(R. 63). When the ALJ noted that a medical examination about three months after Mr. Todd left the hospital demonstrated that there was essentially nothing wrong with his grip strength or manipulation, Mr. Todd corrected himself and said his condition got worse after that examination. (R. 54). Then, he adjusted once more and said it got bad in the beginning of 2008, a year after he got out of the hospital. (R. 54).

Mr. Todd's experience in the hospital -- it was the first time he had ever been hospitalized -- convinced him stop drinking. (R. 56-57). He doesn't go to AA, but has the support of his large family. (R. 57).

Mr. Todd testified that he had no problems with walking, that he could walk two blocks, but also that the tips of the toes on his left foot were numb. (R. 56). Due to the trouble with his hands, it was difficult to do things like zip and unzip a zipper. (R. 57).*fn2

After listening to Mr. Todd's allegations, the medical expert testified.

At the second hearing, Mr. Todd testified that he could close his right hand -- he's right-handed -- all the way, but not his left hand. (R. 27). He could only open both hands "so far." (R. 27). He was able to write, but not for very long. (R. 28). Mr. Todd added that he had a hard time walking or standing for very long. (R. 28). He could only stand for a half hour. (R. 28). Then he would have to sit for fifteen minutes before he could stand up again. (R. 29).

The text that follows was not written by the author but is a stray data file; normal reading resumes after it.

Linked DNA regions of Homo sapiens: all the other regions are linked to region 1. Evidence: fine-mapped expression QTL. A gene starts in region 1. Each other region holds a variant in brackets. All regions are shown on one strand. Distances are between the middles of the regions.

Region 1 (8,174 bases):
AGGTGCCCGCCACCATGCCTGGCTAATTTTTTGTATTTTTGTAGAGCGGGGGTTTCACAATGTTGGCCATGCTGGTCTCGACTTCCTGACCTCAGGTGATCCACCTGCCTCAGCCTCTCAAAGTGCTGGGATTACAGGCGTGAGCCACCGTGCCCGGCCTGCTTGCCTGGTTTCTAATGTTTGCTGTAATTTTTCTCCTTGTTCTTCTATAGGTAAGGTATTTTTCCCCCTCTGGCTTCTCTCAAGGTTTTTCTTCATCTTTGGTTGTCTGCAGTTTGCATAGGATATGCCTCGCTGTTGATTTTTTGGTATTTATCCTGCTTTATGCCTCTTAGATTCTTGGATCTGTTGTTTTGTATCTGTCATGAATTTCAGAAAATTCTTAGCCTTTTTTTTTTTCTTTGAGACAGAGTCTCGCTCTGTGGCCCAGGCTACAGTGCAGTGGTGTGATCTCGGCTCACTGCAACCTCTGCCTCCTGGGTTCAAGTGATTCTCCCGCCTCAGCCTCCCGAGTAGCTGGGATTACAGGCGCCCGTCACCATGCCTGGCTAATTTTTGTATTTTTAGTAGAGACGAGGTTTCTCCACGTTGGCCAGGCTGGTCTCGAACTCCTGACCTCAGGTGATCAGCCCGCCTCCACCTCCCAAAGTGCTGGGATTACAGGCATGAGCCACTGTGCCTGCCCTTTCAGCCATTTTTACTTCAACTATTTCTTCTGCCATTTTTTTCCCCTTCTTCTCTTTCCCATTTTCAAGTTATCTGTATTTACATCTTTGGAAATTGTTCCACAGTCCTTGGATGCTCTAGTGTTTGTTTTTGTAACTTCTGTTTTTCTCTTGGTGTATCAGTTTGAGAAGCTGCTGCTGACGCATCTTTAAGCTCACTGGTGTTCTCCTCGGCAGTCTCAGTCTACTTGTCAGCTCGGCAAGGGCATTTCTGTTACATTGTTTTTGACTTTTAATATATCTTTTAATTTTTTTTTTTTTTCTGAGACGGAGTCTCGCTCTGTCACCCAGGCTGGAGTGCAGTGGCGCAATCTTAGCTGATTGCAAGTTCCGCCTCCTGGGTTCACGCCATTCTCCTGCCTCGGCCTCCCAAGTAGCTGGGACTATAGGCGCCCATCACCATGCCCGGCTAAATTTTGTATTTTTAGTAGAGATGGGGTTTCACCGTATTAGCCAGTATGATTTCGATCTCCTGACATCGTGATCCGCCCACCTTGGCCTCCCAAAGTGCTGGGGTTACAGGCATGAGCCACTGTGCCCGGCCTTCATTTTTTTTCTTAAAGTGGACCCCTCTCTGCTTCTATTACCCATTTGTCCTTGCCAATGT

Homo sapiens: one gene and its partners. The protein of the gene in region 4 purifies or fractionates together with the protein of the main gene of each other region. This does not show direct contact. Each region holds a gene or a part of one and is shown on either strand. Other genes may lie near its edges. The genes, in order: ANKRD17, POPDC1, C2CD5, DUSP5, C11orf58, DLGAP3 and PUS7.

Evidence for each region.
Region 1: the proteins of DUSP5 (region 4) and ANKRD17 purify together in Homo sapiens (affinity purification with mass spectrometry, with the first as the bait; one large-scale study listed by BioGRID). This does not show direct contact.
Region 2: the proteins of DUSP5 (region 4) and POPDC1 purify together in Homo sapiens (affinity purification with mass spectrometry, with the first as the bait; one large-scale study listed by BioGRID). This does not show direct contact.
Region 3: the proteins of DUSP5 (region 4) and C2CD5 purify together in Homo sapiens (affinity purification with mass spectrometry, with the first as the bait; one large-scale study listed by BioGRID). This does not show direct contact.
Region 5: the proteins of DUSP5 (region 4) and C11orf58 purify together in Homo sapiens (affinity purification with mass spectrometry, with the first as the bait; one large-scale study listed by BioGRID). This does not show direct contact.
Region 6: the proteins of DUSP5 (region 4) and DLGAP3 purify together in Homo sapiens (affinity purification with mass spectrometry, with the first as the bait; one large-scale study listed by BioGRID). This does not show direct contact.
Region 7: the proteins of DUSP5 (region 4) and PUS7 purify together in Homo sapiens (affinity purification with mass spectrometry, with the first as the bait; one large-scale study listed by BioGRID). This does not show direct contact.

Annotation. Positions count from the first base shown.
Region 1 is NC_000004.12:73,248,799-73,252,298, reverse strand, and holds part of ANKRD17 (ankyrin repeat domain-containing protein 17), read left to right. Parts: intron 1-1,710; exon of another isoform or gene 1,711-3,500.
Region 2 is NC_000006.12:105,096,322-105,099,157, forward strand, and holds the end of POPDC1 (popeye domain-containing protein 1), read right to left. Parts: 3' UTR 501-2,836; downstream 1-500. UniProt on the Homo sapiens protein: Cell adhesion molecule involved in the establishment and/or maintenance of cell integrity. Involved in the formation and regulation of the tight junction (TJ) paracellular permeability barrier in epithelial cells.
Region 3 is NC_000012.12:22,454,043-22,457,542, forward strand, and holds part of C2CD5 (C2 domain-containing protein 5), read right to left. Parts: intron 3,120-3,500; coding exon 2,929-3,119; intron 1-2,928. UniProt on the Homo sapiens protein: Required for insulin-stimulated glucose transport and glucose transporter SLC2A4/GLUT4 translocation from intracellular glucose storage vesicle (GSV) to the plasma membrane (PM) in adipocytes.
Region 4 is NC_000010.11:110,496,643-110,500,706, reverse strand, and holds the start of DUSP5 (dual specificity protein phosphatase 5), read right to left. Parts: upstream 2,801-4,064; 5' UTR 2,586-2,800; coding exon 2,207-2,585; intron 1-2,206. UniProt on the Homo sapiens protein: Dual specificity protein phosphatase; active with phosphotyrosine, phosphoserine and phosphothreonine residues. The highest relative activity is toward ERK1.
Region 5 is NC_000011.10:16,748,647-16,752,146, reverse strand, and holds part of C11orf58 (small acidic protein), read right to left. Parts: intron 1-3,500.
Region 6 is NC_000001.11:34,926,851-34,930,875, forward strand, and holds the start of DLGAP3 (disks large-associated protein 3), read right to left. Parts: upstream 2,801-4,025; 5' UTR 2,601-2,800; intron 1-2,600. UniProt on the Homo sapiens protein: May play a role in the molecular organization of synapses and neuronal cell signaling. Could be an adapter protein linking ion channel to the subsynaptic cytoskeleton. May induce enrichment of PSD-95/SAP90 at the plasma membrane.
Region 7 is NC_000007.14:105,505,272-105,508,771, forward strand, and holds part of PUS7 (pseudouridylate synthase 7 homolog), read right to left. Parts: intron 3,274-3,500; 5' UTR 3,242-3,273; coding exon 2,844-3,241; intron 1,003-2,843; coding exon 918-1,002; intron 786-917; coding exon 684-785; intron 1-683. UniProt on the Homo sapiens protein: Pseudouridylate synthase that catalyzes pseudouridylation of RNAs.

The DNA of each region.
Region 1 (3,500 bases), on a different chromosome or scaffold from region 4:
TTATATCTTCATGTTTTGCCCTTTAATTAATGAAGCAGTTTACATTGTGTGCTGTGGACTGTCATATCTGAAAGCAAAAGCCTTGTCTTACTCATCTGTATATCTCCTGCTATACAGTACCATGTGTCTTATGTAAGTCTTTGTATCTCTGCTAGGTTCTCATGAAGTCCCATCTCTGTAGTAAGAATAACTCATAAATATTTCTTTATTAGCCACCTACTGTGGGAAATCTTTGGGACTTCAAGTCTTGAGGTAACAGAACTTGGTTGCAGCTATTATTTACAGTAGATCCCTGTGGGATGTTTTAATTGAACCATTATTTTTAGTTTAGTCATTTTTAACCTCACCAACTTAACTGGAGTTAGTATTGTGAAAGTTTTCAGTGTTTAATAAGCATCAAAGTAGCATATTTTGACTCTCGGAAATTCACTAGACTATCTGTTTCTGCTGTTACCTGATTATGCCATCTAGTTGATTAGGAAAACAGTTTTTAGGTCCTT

Mr. Todd said he lived with his 87-year-old mother. (R. 30-31). He testified that he had to do most if not all the work around the house. (R. 31). He cut the lawn, but had to take one fifteen minute break during the chore because his hands would stiff up from being in one position. (R. 31, 32). He pulled weeds, but did have a hard time gripping them. (R. 31). He drove his mother around and made the beds. (R. 31).

Mr. Todd also said he experienced pain in his neck that was "like a numbing feeling." (R. 32). He didn't have it all the time and there were days that he didn't have it at all. (R. 32). It also occurred when he mowed the lawn. (R. 32). He avoided pain medication because he was afraid it would adversely affect his liver. (R. 33). He thought he could write about a paragraph before his hands locked up. (R. 34). He said he couldn't pick up a coin or anything small with his left hand, but he could pick up larger objects. (R. 34). Mr. Todd explained that he began to feel pain in his neck when he was lifting something to chest level. (R. 35).